Player.x = canvasWidth - 64;
        Player.vX *= -2;
    };
    if (Player.y < 0){
        Player.y = 0;
        Player.vY *= -2;
    }
    else if (Player.y + 64 > canvasHeight) {
        Player.y = canvasWidth - 64;
        Player.vY *= -2;
    };

    for (var i = 0; i < 10; i++) {
        for (var j = 0; j < 10; j++){

            var tileId = tileMap[i][j];
            var tileWidth = 32;
            var tileHeight = 32;

            context.drawImage(images[tileId],i * tileWidth, j * tileHeight);
        }

    }
    context.drawImage(images[0], Player.x, Player.y);

    setTimeout(animate, 0);
}
// End Loop ------------------------------------------------------------------------------------------------

animate();

});

Im not great with Javascript but learning and know a comfortable amount about programming.

thanks in advance Tom


Well there isn't really a particular way to do it(like anything in activity development), but perhaps I could provide some assistance as I'm creating a floor centered activity too. There isn't really anything unique to floor layers; it's just a phrase given to charts that can be padded on top of each other. You could even have one part in your whole activity, but you can see how that wouldn't perform out. If a there was a 5X5 position of lawn and you desired to put a shrub on it, then in between the divisions you would just see whatever color the qualifications is because you changed the lawn floor that was there before. Some individuals deal with this by including another part to position the shrub on. That way the first part has lawn on it, and the shrub looks like it's on top. You might have to use several levels for several plants that are the actual to get the impact you want though. Individually, I'm only having probably one floor part in my activity. This will be for primary scenery things lawn, dust, etc. Then I will have an item part where I will have pre-made objects(which can be plants, blossoms, bad individuals, homes, etc.) and my motor will take their roles and figure out how to sketch them.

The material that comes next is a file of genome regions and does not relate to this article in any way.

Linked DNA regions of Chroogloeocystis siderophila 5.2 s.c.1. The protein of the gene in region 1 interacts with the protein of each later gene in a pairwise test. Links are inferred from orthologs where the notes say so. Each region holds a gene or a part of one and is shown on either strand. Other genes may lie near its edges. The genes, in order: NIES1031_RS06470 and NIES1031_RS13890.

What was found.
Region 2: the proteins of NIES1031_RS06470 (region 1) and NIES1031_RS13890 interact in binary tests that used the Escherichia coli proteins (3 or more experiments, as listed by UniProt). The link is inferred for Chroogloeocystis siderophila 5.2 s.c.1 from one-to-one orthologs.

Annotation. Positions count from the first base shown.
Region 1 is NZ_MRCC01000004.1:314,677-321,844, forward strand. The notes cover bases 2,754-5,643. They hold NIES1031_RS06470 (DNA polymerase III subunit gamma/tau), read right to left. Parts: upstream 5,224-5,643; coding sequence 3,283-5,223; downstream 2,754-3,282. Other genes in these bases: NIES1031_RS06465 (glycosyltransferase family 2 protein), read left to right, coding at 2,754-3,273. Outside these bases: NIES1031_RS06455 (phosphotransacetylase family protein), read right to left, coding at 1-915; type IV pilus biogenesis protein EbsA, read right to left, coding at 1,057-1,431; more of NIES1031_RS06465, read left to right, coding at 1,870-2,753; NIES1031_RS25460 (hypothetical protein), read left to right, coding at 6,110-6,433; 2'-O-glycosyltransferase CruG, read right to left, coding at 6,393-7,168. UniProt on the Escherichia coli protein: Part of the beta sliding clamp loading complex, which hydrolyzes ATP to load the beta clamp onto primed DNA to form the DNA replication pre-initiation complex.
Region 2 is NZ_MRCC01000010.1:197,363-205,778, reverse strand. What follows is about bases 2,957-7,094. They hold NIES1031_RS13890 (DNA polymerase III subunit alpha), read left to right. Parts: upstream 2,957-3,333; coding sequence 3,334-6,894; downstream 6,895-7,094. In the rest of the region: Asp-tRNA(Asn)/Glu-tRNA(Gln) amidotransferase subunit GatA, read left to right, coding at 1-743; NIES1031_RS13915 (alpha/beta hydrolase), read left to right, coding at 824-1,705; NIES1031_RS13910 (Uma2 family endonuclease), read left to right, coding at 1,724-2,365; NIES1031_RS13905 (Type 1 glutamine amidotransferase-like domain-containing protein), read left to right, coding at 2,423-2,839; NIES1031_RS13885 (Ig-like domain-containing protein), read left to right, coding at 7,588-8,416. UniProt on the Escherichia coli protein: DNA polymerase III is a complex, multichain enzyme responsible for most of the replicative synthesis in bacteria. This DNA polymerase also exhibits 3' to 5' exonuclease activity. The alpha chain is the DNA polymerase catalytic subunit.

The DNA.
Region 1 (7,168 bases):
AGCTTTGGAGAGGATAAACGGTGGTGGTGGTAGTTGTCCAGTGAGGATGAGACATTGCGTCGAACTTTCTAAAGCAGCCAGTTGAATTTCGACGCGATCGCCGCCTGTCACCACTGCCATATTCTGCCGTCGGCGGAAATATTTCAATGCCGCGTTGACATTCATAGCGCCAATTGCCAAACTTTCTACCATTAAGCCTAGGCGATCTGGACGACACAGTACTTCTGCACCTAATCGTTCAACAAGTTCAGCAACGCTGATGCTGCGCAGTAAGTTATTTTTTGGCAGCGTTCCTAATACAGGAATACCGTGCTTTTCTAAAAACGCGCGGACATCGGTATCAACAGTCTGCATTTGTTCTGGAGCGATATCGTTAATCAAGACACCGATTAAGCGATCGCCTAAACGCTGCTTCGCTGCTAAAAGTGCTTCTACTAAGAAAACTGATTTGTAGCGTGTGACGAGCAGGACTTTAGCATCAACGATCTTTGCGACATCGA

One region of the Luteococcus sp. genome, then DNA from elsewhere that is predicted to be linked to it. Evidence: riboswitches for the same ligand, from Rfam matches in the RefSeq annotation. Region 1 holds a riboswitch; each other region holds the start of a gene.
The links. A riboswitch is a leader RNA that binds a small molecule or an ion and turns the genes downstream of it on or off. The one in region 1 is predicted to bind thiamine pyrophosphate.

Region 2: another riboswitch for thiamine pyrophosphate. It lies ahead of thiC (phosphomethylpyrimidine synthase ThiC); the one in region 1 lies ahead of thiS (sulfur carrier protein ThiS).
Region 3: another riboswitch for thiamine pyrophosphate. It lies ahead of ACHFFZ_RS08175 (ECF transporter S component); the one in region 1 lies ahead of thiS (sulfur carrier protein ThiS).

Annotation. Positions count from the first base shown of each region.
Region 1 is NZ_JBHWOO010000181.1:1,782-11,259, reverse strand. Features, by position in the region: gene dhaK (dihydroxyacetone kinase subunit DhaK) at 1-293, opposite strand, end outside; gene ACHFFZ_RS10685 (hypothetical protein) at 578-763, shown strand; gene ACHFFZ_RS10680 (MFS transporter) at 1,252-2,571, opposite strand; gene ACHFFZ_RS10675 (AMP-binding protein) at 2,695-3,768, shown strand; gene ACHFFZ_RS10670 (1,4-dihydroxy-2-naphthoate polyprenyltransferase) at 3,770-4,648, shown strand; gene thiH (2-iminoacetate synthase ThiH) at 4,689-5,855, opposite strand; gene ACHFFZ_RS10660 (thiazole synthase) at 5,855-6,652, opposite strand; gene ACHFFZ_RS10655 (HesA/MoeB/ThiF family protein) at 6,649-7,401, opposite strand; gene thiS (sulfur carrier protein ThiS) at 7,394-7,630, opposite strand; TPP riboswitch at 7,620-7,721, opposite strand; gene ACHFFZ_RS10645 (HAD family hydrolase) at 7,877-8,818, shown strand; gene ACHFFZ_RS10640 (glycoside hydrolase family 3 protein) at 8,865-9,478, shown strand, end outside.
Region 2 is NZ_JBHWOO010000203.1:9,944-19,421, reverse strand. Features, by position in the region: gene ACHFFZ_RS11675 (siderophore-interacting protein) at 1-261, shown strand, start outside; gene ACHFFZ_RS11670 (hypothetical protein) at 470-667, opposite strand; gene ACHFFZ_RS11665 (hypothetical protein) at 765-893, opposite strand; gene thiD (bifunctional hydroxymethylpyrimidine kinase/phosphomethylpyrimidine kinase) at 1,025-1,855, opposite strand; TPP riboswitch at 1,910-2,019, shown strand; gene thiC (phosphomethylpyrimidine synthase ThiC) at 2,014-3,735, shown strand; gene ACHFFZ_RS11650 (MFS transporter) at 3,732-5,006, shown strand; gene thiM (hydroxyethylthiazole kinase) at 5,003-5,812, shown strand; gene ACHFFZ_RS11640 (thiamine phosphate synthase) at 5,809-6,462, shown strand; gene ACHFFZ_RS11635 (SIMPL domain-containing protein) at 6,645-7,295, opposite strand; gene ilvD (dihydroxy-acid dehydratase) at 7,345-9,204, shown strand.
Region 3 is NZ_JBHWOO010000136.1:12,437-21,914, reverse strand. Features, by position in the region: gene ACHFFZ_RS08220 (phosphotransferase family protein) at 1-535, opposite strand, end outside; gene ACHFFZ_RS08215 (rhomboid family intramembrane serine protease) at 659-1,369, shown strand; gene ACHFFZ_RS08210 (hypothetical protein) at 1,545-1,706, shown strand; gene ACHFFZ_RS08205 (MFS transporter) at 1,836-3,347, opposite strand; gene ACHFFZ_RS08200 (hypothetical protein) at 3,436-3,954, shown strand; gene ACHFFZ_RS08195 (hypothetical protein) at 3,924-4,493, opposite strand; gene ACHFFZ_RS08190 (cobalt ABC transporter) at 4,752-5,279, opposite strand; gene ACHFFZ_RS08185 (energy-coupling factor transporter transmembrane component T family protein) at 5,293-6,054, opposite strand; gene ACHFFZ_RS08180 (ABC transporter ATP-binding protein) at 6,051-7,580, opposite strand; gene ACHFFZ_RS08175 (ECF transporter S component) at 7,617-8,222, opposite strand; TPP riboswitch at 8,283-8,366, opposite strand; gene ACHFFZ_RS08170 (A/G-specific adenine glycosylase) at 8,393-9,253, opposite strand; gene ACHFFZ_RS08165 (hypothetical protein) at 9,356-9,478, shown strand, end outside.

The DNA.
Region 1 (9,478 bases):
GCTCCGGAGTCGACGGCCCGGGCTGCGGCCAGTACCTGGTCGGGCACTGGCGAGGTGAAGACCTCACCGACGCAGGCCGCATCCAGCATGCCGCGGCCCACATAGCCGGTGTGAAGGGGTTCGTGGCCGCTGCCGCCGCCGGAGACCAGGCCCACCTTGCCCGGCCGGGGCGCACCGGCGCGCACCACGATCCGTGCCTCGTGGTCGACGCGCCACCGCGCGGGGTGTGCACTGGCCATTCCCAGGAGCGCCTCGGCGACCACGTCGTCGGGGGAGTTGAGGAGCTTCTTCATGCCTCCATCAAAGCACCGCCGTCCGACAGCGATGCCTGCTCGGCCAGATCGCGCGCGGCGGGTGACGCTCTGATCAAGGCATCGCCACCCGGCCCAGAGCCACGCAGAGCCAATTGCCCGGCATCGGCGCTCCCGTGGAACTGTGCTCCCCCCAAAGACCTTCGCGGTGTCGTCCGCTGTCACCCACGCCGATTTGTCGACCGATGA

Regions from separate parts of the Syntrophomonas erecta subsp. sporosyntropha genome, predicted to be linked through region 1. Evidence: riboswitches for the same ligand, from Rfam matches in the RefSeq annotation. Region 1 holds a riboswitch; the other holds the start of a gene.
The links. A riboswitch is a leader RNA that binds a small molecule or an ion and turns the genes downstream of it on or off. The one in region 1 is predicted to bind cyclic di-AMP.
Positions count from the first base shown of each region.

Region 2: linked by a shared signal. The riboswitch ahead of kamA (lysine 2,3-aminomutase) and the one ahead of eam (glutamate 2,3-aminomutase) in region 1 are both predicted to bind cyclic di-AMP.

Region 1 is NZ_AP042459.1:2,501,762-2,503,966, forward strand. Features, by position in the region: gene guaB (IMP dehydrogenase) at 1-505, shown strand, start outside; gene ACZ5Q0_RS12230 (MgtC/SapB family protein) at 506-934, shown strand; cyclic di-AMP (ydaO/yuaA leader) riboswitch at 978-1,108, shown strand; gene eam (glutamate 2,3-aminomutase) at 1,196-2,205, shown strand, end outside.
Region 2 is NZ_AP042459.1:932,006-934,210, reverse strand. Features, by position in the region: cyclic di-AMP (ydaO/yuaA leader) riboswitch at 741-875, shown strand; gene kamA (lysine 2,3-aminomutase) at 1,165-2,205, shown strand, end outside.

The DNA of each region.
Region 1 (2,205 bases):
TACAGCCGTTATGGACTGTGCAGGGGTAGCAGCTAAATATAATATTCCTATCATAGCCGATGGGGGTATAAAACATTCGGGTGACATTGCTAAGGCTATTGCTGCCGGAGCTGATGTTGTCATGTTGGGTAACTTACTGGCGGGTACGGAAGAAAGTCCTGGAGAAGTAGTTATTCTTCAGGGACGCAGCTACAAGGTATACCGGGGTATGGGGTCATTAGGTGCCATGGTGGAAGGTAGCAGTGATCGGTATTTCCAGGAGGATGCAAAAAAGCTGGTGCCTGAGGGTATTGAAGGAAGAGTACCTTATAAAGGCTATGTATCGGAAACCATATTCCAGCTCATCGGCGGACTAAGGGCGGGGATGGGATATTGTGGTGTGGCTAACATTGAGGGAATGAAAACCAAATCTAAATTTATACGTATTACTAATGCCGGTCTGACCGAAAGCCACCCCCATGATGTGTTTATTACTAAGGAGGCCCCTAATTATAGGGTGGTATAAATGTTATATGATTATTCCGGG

For beginners, you could get your personality to conflict with the sides of the display. For example, to conflict with the remaining part of the display, you would examine if the performer's x position was less than 0, and if so, set it to 0.

Next you'll want to be able to sketch flooring on the display. You could signify a floor map using an range of integers. Different figures would signify different floor designs that you would have to sketch. So a 3X3 range of '0's would be a map that symbolizes a 3X3 lines of lawn flooring while '1's might be water or something. You could these figures from a text/binary computer file or an XML computer file or something. Since you were thinking about XML, it's generally just a human-readable way to shop details. XML details don't really do anything(in a sense), it's up to your system to understand it.

One more recommendation is that since you are using SFML, you can use "views" to shift the photographic camera around. Look into the SFML web page for how to use them.

Now for my best recommendation. My publish is relatively unexplained, but everything I described is protected in Chip Gravelyn's floor motor guides. It's published in C# and he does a lot more things developing a floor manager, but you can still implement his things to your C++/SFML activity. Look up "NIckGravelyn" online. com.